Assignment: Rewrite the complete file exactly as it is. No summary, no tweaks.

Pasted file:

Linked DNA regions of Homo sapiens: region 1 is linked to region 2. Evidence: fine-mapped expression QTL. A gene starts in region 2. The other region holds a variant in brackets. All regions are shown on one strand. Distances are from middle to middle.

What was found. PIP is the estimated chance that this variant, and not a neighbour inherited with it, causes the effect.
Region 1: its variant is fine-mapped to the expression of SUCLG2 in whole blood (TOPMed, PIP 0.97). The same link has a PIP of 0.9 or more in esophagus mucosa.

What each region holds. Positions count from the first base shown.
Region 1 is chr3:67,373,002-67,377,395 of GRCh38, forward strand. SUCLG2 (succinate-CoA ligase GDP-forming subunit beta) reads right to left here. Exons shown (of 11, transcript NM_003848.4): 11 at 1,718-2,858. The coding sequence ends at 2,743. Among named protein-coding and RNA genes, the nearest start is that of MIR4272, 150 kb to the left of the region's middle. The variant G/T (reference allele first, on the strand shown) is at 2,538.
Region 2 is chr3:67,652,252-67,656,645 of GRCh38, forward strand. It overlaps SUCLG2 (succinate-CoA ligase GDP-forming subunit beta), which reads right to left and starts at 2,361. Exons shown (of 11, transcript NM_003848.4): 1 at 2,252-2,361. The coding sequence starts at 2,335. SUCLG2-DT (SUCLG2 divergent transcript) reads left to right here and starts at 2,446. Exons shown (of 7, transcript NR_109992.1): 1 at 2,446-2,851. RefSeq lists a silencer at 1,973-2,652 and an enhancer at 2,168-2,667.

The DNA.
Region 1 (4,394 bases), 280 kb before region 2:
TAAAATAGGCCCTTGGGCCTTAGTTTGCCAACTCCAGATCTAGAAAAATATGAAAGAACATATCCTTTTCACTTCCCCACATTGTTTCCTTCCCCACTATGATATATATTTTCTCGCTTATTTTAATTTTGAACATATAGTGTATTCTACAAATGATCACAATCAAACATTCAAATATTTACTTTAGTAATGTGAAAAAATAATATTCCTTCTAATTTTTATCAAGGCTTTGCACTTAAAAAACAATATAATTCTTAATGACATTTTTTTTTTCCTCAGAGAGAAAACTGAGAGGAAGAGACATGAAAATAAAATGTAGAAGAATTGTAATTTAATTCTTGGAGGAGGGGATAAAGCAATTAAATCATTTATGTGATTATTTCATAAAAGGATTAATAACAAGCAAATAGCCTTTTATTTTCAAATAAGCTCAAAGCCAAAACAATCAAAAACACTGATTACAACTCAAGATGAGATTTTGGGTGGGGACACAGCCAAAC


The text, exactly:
Linked DNA regions of Homo sapiens: region 1 is linked to region 2. Evidence: fine-mapped expression QTL. A gene starts in region 2. The other region holds a variant in brackets. All regions are shown on one strand. Distances are from middle to middle.

What was found. PIP is the estimated chance that this variant, and not a neighbour inherited with it, causes the effect.
Region 1: its variant is fine-mapped to the expression of SUCLG2 in whole blood (TOPMed, PIP 0.97). The same link has a PIP of 0.9 or more in esophagus mucosa.

What each region holds. Positions count from the first base shown.
Region 1 is chr3:67,373,002-67,377,395 of GRCh38, forward strand. SUCLG2 (succinate-CoA ligase GDP-forming subunit beta) reads right to left here. Exons shown (of 11, transcript NM_003848.4): 11 at 1,718-2,858. The coding sequence ends at 2,743. Among named protein-coding and RNA genes, the nearest start is that of MIR4272, 150 kb to the left of the region's middle. The variant G/T (reference allele first, on the strand shown) is at 2,538.
Region 2 is chr3:67,652,252-67,656,645 of GRCh38, forward strand. It overlaps SUCLG2 (succinate-CoA ligase GDP-forming subunit beta), which reads right to left and starts at 2,361. Exons shown (of 11, transcript NM_003848.4): 1 at 2,252-2,361. The coding sequence starts at 2,335. SUCLG2-DT (SUCLG2 divergent transcript) reads left to right here and starts at 2,446. Exons shown (of 7, transcript NR_109992.1): 1 at 2,446-2,851. RefSeq lists a silencer at 1,973-2,652 and an enhancer at 2,168-2,667.

The DNA.
Region 1 (4,394 bases), 280 kb before region 2:
TAAAATAGGCCCTTGGGCCTTAGTTTGCCAACTCCAGATCTAGAAAAATATGAAAGAACATATCCTTTTCACTTCCCCACATTGTTTCCTTCCCCACTATGATATATATTTTCTCGCTTATTTTAATTTTGAACATATAGTGTATTCTACAAATGATCACAATCAAACATTCAAATATTTACTTTAGTAATGTGAAAAAATAATATTCCTTCTAATTTTTATCAAGGCTTTGCACTTAAAAAACAATATAATTCTTAATGACATTTTTTTTTTCCTCAGAGAGAAAACTGAGAGGAAGAGACATGAAAATAAAATGTAGAAGAATTGTAATTTAATTCTTGGAGGAGGGGATAAAGCAATTAAATCATTTATGTGATTATTTCATAAAAGGATTAATAACAAGCAAATAGCCTTTTATTTTCAAATAAGCTCAAAGCCAAAACAATCAAAAACACTGATTACAACTCAAGATGAGATTTTGGGTGGGGACACAGCCAAAC